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Oumou
     

Oumou

by Oumou Sangare
 
Fans of Mali's Songbird, Oumou Sangaré, have been waiting for new music from this charismatic singer - it's been nearly seven years since Worotan, after all. But her dearth of recordings is made up for with this two-CD set, comprising a best-of from her three World Circuit albums from the '90s and 8 other songs, some from a Malian

Overview

Fans of Mali's Songbird, Oumou Sangaré, have been waiting for new music from this charismatic singer - it's been nearly seven years since Worotan, after all. But her dearth of recordings is made up for with this two-CD set, comprising a best-of from her three World Circuit albums from the '90s and 8 other songs, some from a Malian recording which was never released internationally. One, "Mogo Te Diya Bee Ye," dates from 1994 and is classic wassoulou music: a hypnotic melody cycles through hunter's harp (kamalengoni) and metal scrapers while Oumou characteristically speaks her mind; the chorus repeating "You can't please everyone." It's followed by the jarring "Magnoumako," one of six songs from the cassette-only Malian release, Laban. This is Malian radio music, a side of Sangaré that international fans seldom see. Drippy keyboards distract momentarily from this song Sangaré wrote about her mother's abandonment with six hungry children. But her soaring voice and the sure rhythms of guitarist Baba Salah more than compensate for the uncharacteristically overproduced track. "Yala," which kicks off with a keyboard/guitar/kamalengoni mix reminiscent of Stevie Wonder's "Master Blaster (Jammin')," seems to crackle forth like some sub-Saharan radio broadcast, with an insistent electronic dance beat and horns. The electronics are in effect on a remix of "Djorolen" and "Ne Bi Fe" which sound like Portishead on a trip to Bamako. At the other end of the spectrum is "Wayeina," a traditional song from Mali's north and a concert staple. The style is similar to that of the north's favorite son, Ali Farka Touré; dry and evocative of the hardscrabble landscape, it features another virtuoso turn by Baba Salah and njurka (one-string fiddle). Likewise, "Maladon" is rich with strings, with a sunny, Bollywood feeling. "Laban," which Sangaré's own insightful album notes describe as a big hit in Mali, is spot-on, though, and those who have not heard the 12 previously released, remastered tracks here will find a worthy introduction to their new favorite African singer.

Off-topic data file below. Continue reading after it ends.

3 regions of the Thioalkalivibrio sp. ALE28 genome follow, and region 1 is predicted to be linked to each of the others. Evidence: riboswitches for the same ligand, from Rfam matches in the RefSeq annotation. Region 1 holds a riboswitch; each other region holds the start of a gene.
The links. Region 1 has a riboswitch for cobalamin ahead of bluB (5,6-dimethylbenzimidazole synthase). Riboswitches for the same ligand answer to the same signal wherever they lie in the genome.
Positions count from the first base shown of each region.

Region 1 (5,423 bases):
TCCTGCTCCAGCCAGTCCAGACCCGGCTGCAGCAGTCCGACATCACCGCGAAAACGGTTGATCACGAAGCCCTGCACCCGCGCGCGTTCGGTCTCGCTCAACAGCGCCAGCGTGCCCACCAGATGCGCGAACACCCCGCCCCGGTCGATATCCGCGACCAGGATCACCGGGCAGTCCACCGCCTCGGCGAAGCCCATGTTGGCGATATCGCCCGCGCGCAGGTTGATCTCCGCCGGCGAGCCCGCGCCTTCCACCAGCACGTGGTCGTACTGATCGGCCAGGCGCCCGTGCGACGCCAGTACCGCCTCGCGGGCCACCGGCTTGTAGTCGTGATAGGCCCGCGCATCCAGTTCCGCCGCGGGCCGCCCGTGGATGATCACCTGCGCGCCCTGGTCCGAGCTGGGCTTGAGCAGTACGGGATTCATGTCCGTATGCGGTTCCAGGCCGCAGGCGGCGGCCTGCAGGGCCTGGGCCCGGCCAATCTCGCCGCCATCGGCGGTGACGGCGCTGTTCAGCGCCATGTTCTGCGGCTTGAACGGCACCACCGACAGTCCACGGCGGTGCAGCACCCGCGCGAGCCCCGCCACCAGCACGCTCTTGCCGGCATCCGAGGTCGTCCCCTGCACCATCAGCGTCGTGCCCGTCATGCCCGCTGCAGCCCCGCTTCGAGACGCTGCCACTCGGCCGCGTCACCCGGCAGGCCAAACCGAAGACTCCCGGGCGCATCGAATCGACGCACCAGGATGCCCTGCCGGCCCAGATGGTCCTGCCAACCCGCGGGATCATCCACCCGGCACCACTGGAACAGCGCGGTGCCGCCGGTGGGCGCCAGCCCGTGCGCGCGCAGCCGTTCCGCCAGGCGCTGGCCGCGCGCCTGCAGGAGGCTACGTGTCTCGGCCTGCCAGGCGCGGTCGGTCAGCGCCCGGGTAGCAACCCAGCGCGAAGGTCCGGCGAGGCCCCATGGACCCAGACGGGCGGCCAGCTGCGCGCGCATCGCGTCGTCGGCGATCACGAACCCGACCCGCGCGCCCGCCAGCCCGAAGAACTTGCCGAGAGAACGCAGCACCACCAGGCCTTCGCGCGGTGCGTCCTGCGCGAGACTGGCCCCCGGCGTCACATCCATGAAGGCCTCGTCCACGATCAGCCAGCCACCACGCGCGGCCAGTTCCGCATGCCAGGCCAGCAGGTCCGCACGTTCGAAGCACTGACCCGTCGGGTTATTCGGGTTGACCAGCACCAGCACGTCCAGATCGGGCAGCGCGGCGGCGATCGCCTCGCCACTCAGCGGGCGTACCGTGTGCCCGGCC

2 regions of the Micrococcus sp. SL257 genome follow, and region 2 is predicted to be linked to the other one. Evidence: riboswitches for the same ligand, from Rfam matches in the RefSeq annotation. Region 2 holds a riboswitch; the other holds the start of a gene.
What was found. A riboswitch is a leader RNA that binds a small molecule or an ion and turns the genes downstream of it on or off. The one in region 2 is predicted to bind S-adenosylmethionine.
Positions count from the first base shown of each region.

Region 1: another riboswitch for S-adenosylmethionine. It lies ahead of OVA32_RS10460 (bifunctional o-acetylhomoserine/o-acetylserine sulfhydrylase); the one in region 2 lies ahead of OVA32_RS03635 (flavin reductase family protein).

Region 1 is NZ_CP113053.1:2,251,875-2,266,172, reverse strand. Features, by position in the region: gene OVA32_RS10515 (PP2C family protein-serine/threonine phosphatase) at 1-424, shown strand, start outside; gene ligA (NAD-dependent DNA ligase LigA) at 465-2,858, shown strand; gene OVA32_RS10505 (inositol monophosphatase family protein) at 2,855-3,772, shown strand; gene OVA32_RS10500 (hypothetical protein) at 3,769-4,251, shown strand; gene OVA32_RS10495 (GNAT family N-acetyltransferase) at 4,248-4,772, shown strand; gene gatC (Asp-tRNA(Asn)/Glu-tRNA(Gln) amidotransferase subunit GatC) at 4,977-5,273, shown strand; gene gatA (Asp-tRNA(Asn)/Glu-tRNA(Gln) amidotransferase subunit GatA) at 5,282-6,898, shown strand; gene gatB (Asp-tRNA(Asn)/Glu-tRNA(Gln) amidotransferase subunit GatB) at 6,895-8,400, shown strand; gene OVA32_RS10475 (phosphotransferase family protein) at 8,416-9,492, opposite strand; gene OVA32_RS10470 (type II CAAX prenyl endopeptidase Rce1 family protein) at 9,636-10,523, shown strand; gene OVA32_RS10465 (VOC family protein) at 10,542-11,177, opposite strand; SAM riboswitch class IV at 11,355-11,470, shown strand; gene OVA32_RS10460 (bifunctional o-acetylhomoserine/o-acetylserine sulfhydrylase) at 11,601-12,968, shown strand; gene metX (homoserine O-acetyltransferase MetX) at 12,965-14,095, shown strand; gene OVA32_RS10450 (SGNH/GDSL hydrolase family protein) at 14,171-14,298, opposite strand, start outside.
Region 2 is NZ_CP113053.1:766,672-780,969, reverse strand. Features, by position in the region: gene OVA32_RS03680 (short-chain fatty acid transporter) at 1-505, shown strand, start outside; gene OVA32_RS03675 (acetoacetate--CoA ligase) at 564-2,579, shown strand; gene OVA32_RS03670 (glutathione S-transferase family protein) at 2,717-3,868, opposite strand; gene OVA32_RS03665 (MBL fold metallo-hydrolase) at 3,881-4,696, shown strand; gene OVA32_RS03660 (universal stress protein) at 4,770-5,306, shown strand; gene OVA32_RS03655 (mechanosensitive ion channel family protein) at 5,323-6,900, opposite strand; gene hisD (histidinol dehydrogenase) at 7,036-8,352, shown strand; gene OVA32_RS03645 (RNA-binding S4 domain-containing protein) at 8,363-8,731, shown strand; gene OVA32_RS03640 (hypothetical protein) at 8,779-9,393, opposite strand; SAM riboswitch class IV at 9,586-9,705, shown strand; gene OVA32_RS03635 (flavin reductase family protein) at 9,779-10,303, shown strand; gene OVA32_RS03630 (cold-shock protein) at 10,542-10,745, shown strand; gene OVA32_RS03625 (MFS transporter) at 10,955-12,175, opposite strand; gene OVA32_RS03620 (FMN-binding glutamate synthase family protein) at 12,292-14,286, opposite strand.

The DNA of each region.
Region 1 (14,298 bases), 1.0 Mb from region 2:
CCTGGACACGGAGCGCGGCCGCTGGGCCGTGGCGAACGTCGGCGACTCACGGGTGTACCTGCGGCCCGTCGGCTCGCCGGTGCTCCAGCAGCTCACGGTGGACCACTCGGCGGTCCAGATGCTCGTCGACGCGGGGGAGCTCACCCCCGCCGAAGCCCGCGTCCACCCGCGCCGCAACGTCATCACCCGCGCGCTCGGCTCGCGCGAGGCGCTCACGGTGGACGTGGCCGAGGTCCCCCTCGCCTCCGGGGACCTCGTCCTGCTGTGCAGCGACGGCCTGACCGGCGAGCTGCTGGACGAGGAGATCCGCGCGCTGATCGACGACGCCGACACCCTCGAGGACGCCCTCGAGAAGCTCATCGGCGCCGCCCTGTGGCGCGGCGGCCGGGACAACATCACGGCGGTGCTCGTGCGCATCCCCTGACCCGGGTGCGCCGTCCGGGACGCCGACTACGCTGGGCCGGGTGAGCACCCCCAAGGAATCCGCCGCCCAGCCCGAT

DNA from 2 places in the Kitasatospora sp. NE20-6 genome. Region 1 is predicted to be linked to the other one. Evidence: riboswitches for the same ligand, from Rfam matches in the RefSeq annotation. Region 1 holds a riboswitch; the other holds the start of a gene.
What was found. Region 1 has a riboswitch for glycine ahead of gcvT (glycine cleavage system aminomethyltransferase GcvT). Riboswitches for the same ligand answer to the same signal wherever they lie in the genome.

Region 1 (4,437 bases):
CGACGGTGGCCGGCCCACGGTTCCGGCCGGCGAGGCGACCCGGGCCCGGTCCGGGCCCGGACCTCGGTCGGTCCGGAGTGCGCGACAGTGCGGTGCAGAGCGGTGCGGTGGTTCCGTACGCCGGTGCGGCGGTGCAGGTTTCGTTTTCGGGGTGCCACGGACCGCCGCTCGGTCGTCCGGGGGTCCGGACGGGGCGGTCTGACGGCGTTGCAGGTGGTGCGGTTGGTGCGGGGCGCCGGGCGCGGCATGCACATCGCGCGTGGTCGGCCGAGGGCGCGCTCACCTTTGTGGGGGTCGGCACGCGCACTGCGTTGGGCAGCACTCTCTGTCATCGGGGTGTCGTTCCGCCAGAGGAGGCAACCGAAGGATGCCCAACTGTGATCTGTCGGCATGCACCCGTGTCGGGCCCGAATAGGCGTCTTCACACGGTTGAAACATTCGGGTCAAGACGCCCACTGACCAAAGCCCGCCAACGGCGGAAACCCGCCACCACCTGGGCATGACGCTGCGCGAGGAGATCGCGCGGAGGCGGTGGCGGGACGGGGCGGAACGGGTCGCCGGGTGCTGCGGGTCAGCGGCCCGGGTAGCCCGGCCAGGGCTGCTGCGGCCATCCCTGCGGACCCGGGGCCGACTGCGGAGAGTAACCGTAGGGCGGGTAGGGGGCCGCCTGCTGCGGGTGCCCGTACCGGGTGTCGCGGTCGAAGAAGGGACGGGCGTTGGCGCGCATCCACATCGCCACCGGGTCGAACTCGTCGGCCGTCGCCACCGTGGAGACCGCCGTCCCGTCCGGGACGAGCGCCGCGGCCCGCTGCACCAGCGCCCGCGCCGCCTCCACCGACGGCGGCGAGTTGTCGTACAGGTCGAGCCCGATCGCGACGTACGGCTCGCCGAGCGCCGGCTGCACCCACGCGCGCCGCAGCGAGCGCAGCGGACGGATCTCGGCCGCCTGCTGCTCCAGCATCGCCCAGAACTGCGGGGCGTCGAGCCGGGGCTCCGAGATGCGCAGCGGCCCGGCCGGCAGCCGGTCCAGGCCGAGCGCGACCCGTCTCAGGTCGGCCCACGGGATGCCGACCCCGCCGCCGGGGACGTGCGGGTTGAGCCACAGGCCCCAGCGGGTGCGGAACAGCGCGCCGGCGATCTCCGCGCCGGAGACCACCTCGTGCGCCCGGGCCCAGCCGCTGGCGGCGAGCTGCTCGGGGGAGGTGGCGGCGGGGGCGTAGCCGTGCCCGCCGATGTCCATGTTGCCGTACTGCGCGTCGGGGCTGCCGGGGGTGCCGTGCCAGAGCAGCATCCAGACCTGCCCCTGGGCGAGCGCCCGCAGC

Product Details

Release Date:
05/09/2006
Label:
World Circuit
UPC:
0769233006721
catalogNumber:
67
Rank:
91258

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